Giving girls a chance

Sisters complete schoolwork together in Kenya

Michelle Mills (UNICEF Office of Research-Innocenti), August 2015

Mounting evidence from systematic reviews, such as these on early childbearing and HIV risk, suggest that cash transfers have positive impacts on youth transitions into adulthood. Yet, data illustrating how these programs affect outcomes is generally scarce.

Now new research from the UNICEF Office of Research-Innocenti and the University of North Carolina at Chapel Hill, published in Social Science & Medicine, recently presents evidence of these impacts, suggesting that unconditional cash transfer programs targeting orphans and vulnerable children may significantly reduce the likelihood of early pregnancy.

Most cash transfer programs in Africa are unconditional, leaving the decision on how to spend the cash with the beneficiaries. These decisions, in turn, can play a key role in determining the magnitude of impacts on the household. National statistics report that approximately 32% of Kenyan women aged 25 to 49 were married by age 18 and 14.5% of 15 to 19-year-old girls had given birth to at least one child. Researchers studied whether the Government of Kenya’s main anti-poverty program: Cash Transfer for Orphans and Vulnerable Children, had potential beneficial effects on adolescent girls, in particular if there was an impact on early pregnancy and marriage. While the primary objective of the Kenya cash transfer program is poverty alleviation, it appears to make an important contribution to the successful transition of young women into adulthood.

At the time of the study, in 2011, the Kenya cash transfer program benefitted nearly 280,000 orphans and vulnerable children in 135,000 households – it has more than doubled in coverage since that time. By design, the program provides a monthly stipend of approximately $21 intended to represent 20% of monthly total household expenditures. While the cash transfers were unconditional, beneficiaries were provided a message during enrollment that they were expected to use the money for the care and development of the orphans and vulnerable children that lived in the household. As a way to encourage self-sustainability and, ultimately, independence from the program, once the children turn 18, they are no longer eligible to receive benefits.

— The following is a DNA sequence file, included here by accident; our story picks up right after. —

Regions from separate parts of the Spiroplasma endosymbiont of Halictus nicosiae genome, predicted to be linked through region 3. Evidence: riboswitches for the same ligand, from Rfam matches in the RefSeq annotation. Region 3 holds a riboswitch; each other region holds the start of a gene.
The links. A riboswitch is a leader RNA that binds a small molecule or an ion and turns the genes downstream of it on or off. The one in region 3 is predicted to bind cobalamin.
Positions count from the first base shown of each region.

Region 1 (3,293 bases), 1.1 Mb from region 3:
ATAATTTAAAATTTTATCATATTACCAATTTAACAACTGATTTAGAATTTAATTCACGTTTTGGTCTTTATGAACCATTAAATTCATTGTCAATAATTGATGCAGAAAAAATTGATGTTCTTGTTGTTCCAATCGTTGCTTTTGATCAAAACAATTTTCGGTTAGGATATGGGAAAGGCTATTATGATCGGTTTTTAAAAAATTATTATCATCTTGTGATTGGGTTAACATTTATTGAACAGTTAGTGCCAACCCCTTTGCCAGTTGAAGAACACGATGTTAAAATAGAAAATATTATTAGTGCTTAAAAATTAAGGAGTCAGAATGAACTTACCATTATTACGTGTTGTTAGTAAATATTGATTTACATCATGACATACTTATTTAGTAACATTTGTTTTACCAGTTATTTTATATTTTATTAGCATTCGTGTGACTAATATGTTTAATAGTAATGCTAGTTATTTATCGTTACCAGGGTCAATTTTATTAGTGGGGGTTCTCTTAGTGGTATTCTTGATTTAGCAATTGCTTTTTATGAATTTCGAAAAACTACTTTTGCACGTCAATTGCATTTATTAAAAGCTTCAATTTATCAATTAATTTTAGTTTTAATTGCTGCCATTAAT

The research found that the program reduces the probability of early pregnancy for young women aged 12 to 24, who had never given birth, by 5 percentage points (34% decrease). The researchers attributed this effect partially to increased enrollment and attainment of young women in school, increased financial security as well as a delay in sexual debut. Notably, the largest impact was among the group of most disadvantaged girls (those not enrolled in school).

Essentially, the cash transfer program kept vulnerable girls and young women in school longer and delayed their engagement in sexual activity, thereby reducing their chances for early pregnancy.

Although the study found no impacts on early marriage, the authors believe that the study was not designed to identify impacts, since adolescent girls who migrated out of households due to marriage, as is custom in Kenya, were not tracked. Therefore, while the findings on early pregnancy are significant, the researchers suggest that follow-up studies are necessary to more adequately gauge the dynamics of how cash transfers can impact outcomes, including:

    • focusing on the link between marriage (including those already married), and fertility among adolescent girls who move out of study households;
    • learning more about the behavior of boys vis-à-vis their female counterparts; and
    • understanding complementary strategies that can improve reproductive health and life trajectories for young women which can be bundled with cash transfers.

What directions are suggested by this study? Given that Kenya’s cash transfer for orphans and vulnerable children program is similar in design to other cash transfer programs in Eastern and Southern Africa, there is considerable scope to magnify these effects with proper targeting and messaging from policymakers, program designers and other relevant stakeholders.

For further research on the impact of cash transfers on youth transitions, see: The Government of Kenya’s Cash Transfer Program Reduces the Risk of Sexual Debut among Young People Age 15-25 and Child-focused state cash transfers and adolescent risk of HIV infection in South Africa: a propensity-score-matched case-control study. Click here to learn more about Transfer Project research and evaluations. Stay tuned for further results from ongoing government-run unconditional cash transfer evaluations and impacts on adolescents in Malawi, Tanzania, Zambia and Zimbabwe.

This blog was originally posted on UNICEF Connect: http://blogs.unicef.org/2015/08/12/giving-girls-a-chance/

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